A labor recruitment agency in Phnom Penh, who allegedly held a 3-year-old girl hostage until the child’s mother agreed to repay fees she incurred while training to work as a maid in Malaysia, released the child on Friday amid pressure from a legal aid organization. However, after releasing the child, staff of the IIS recruitment company then detained the mother, Rim Men, 33, and held her against her will until intervention from anti-human trafficking police led to her release later the same day.
“They didn’t have any right to confine the maid or the child,” said Moeun Tola of the Community Legal Education Center, a legal aid group that worked on the release of Ms Men and her daughter.
Friday’s freeing of the mother and daughter is only the latest allegation of mistreatment inside one of Cambodia’s many recruitment agencies, and comes after the alleged suicides of two Cambodian women last month who died while in the custody of a recruitment agency and an employer in Malaysia.
According to Mr Tola, Ms Men left the IIS recruitment company in Phnom Penh’s Russei Keo district on Sept 2 after she received news that her husband had died the day before at their family home in Battambang province.
Ms Men, who left her daughter with other women at the training center to make the journey to Battambang, decided after the death of her husband to remain in Cambodia and not go to Malaysia.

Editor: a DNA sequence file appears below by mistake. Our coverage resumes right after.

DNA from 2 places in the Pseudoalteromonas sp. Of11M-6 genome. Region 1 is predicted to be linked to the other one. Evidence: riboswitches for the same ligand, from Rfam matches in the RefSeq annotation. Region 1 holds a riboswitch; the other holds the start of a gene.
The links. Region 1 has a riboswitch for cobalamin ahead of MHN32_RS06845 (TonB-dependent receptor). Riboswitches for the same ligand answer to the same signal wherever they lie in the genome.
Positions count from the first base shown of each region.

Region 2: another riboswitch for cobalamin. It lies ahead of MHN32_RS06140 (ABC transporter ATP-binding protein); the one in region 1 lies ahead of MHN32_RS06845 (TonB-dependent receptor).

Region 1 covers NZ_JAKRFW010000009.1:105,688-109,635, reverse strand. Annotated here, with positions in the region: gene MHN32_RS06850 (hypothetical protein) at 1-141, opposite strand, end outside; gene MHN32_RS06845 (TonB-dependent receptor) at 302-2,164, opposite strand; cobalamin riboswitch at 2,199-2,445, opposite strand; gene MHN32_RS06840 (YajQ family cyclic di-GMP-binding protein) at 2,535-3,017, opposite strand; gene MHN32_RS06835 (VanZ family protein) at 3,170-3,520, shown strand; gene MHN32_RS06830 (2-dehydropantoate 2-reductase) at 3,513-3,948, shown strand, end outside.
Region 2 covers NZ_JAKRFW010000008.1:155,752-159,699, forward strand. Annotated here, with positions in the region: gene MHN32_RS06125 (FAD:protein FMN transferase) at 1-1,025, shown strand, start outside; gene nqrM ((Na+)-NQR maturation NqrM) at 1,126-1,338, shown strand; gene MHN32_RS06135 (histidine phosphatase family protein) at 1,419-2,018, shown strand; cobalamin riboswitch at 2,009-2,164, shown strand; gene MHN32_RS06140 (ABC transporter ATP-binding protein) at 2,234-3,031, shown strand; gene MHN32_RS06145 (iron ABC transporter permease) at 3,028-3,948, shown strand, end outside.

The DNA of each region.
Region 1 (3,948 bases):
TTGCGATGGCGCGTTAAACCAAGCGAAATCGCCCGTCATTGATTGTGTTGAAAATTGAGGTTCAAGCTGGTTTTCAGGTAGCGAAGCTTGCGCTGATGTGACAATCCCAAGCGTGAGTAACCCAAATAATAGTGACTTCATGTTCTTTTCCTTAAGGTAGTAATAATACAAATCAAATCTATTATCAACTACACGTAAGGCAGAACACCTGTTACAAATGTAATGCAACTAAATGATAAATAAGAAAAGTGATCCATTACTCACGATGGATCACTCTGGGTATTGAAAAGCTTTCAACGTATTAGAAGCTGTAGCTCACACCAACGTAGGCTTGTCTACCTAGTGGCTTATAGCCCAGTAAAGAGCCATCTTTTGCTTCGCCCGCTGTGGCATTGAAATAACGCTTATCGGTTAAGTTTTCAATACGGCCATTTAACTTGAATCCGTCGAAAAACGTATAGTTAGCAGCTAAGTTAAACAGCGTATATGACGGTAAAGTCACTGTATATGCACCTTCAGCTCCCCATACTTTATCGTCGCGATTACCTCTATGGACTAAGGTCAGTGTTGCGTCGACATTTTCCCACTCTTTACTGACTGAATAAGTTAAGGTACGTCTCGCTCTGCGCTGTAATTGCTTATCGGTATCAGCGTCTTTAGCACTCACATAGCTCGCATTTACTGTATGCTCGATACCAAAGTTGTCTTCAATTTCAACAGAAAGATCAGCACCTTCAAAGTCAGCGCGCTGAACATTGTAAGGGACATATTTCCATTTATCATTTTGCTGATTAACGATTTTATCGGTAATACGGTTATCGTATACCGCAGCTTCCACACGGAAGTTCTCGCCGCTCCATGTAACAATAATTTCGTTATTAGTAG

Mr Tola said that she returned to Phnom Penh to collect her daughter, but was told by the firm that the child would not be released unless she repaid the company $500, which they said was the amount they had invested in her during the month-long training.
Representatives from CLEC visited the firm’s office on Friday morning with Ms Men and relatives in order to retrieve the three-year-old.
The company agreed to free the child, but as the group was leaving the firm’s premises staff of the firm allegedly prevented Ms Men from leaving until she paid $500.
“IIS staff grabbed her [Ms Men] from our car and brought her to the company for settling the issue,” Mr Tola said.
Mr Tola said that he phoned An Bunhak, founder of the Top Manpower Co Ltd labor recruitment firm and president of the Cambodian Association of Recruitment Agencies, to inform him of the situation. Mr Bunhak had taken issue with the situation and informed police, he said.
Mr Bunhak could not be reached for comment.
Meas Pros, administration chief for IIS, denied having detained Ms Men and said that the company had merely asked her to stay a short time in order to fill in the necessary documents for her departure.
“The company did not detain Ms Men or her daughter,” he said. “We did not force her to pay the company.”
So Vandy, director of cross-border anti-human trafficking bureau at the Ministry of Interior, said that police ordered IIS to free Ms Men after they heard about the case and that she had arrived at his on Friday afternoon.
“The police ordered the company to bring the victim to the police office,” he said, adding that Ms Men had been released shortly after 6pm and after paying the firm some money.
“This case was resolved in my office,” Mr Vandy said, adding that Ms Men eventually paid $75 to IIS after negotiating with the firm.
(Additional reporting by Simon Marks)